Background: Congenital factor VIII (FVIII) deficiency causes hemophilia A due to different types of defects in the FVIII gene. Although the chromogenic measurement is the reference method and shows less variability, a one-stage assay is the most commonly preferred method for measurement of FVIII. In this study, we aimed to evaluate the analytical performances of chromogenic and one-stage assays, and compare the results prior to introduction of newly developed extended half-life recombinant FVIII products.
Methods: Sixty-six blood samples from residual material of Istanbul Faculty of Medicine, Central Laboratory workflow comprised the study group. Samples were classified; plasma FVIII > 40 IU and FVIII < 40 IU. FVIII activities were measured using one-stage clotting and chromogenic assays on a CS-2500 analyzer. Analytical performances were determined through precision, linearity, carryover, and comparability studies.
Results: The within-run CV% of the one-stage assay on the CS-2500 had 1.6%, 2.6%, the between day CV% were 8.5%, 4.9 % for low and high controls, respectively. The within-run CV% of chromogenic method had 1.2% and 0.9%. Both methods demonstrated good linearity (R2 > 0.998), and the comparisons of both assays exhibited good agreement with minor bias for FVIII activity > 40 IU. However, a significant bias was obtained for FVIII activity < 40 IU.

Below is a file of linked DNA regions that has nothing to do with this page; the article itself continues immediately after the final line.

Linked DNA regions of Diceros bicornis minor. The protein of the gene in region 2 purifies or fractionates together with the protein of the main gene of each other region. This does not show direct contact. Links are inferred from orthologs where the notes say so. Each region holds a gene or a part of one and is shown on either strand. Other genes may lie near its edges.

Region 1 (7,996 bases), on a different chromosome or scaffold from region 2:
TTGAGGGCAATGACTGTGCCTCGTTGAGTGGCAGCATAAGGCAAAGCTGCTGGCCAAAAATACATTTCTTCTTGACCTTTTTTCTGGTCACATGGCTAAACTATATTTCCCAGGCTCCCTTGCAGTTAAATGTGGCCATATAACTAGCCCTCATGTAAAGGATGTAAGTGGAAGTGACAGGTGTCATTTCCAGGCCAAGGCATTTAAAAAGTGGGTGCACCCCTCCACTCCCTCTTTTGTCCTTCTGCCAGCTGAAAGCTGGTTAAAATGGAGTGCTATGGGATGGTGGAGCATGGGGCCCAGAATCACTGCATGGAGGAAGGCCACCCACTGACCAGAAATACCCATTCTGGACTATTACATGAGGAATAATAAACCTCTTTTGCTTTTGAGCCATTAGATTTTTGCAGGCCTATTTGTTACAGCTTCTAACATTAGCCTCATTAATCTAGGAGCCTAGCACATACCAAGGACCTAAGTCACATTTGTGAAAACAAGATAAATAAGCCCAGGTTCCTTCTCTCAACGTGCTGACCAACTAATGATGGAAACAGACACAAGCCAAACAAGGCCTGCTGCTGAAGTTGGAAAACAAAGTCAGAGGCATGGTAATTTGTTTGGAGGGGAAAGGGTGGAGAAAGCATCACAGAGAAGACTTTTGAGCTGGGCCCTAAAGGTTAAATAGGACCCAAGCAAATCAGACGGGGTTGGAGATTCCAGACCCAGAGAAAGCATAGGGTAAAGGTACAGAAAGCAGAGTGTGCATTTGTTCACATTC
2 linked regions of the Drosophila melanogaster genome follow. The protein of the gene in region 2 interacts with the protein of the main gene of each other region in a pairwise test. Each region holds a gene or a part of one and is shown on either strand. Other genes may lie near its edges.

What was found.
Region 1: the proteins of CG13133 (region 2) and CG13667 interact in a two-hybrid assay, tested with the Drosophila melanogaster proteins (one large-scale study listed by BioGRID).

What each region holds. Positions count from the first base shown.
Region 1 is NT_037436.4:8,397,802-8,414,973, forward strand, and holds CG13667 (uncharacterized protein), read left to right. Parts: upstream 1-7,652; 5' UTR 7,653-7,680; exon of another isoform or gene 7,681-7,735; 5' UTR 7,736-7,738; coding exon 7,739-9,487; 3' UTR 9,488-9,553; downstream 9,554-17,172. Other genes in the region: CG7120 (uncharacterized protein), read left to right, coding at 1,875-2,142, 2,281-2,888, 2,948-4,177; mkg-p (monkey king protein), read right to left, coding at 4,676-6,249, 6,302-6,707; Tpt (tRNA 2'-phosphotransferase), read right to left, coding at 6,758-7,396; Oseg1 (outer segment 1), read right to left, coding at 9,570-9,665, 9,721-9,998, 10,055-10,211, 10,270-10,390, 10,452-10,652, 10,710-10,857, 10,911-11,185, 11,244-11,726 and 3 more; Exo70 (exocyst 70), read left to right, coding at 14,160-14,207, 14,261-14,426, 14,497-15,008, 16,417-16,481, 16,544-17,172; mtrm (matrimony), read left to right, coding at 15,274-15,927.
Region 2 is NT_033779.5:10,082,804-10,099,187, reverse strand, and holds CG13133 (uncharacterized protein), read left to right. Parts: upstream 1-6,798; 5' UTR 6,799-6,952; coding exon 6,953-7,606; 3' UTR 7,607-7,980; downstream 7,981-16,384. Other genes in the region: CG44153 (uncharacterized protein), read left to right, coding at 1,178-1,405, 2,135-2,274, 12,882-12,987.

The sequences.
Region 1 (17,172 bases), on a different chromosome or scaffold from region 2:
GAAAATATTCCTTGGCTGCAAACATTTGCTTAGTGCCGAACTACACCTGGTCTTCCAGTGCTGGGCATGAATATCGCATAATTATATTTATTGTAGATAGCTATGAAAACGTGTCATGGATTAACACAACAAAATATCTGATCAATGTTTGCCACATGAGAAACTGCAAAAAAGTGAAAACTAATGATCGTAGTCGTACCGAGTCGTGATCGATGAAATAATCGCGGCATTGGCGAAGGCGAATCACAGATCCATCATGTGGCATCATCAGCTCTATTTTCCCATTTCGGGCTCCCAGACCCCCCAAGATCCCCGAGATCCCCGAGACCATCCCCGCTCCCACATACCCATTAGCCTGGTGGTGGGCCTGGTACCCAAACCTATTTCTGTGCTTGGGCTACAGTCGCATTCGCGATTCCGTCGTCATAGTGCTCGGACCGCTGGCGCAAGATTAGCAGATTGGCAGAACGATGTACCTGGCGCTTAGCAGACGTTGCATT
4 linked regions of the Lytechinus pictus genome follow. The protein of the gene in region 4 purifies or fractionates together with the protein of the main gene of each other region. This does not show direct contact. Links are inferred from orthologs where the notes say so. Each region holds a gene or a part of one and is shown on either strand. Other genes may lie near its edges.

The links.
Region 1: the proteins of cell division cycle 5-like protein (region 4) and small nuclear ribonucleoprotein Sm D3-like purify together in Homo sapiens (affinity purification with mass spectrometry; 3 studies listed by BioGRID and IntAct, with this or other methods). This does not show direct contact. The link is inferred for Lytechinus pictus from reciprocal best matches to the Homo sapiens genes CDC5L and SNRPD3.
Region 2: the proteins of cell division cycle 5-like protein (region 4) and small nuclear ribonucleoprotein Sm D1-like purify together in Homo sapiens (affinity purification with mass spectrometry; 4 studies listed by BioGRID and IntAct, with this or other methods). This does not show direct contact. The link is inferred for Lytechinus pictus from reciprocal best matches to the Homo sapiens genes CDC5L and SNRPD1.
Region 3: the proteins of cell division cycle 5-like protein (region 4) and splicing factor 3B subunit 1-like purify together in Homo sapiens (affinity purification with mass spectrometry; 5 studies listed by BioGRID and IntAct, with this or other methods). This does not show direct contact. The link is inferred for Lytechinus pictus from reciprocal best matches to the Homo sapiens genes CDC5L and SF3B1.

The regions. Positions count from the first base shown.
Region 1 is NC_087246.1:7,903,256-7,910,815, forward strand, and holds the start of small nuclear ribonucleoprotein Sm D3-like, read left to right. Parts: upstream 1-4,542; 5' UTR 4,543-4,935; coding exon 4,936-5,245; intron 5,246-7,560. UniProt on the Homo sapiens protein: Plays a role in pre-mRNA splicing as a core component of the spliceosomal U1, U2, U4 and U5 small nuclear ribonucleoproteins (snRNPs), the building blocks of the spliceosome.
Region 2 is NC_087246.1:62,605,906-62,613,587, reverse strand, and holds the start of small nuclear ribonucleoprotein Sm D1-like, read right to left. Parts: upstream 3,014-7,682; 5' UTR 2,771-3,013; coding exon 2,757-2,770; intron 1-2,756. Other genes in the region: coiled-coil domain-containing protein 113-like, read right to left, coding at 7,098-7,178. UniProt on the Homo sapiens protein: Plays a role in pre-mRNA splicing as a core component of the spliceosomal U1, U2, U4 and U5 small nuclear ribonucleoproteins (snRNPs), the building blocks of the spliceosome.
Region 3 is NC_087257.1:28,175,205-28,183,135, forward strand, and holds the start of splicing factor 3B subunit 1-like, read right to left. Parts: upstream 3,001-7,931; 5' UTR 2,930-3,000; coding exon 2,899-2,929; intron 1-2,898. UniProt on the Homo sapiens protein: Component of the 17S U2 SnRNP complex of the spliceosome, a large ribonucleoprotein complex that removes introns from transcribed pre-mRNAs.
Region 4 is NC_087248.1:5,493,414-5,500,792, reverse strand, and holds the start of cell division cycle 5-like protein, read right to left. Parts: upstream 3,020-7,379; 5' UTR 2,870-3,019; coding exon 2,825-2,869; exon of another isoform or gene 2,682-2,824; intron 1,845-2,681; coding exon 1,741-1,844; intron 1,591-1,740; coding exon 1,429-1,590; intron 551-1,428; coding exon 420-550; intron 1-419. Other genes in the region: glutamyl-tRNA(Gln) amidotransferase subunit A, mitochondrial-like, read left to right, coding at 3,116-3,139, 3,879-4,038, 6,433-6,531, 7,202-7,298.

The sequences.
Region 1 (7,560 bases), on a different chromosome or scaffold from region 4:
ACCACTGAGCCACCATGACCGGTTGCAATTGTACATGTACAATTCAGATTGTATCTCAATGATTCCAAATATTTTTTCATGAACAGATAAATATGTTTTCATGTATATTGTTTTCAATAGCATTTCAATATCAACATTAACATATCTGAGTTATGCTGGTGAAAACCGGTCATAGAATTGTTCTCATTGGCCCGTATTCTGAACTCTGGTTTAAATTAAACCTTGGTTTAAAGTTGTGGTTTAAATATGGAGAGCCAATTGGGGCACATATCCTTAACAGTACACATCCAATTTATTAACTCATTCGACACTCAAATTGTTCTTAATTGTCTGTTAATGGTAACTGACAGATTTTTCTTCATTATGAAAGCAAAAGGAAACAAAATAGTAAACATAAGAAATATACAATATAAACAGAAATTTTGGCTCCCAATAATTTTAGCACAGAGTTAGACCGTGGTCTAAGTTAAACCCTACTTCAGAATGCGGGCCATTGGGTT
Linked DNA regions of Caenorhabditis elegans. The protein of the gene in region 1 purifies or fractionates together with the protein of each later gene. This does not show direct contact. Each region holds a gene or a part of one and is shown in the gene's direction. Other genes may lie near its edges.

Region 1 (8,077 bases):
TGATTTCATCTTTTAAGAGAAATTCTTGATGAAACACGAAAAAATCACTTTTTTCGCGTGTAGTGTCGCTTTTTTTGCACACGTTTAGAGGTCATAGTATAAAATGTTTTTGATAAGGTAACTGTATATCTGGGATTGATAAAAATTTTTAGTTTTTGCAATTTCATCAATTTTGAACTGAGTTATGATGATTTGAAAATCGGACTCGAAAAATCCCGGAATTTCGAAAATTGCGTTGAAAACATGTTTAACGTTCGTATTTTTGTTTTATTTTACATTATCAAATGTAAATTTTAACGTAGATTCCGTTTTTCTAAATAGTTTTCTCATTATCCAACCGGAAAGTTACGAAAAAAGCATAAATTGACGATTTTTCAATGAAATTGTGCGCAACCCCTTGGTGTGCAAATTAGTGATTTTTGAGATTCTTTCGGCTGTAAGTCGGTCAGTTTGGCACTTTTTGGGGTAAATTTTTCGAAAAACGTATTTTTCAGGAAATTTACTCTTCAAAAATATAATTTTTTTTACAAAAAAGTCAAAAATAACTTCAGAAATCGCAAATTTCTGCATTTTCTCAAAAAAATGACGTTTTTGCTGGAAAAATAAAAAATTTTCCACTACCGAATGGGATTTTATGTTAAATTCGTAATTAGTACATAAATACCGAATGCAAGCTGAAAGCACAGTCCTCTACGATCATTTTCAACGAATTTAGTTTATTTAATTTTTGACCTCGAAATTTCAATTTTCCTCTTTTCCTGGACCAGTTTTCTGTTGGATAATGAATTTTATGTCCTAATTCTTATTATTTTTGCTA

Conclusions: We obtained higher results using the one-stage assay compared with the chromogenic assay, and a significant bias was found for the samples lower than 40 IU. The discrepancy can explained by the presence of a weak agreement for samples lower than 10 IU due to the lower detection limit of the chromogenic assay used in this study (1.5%).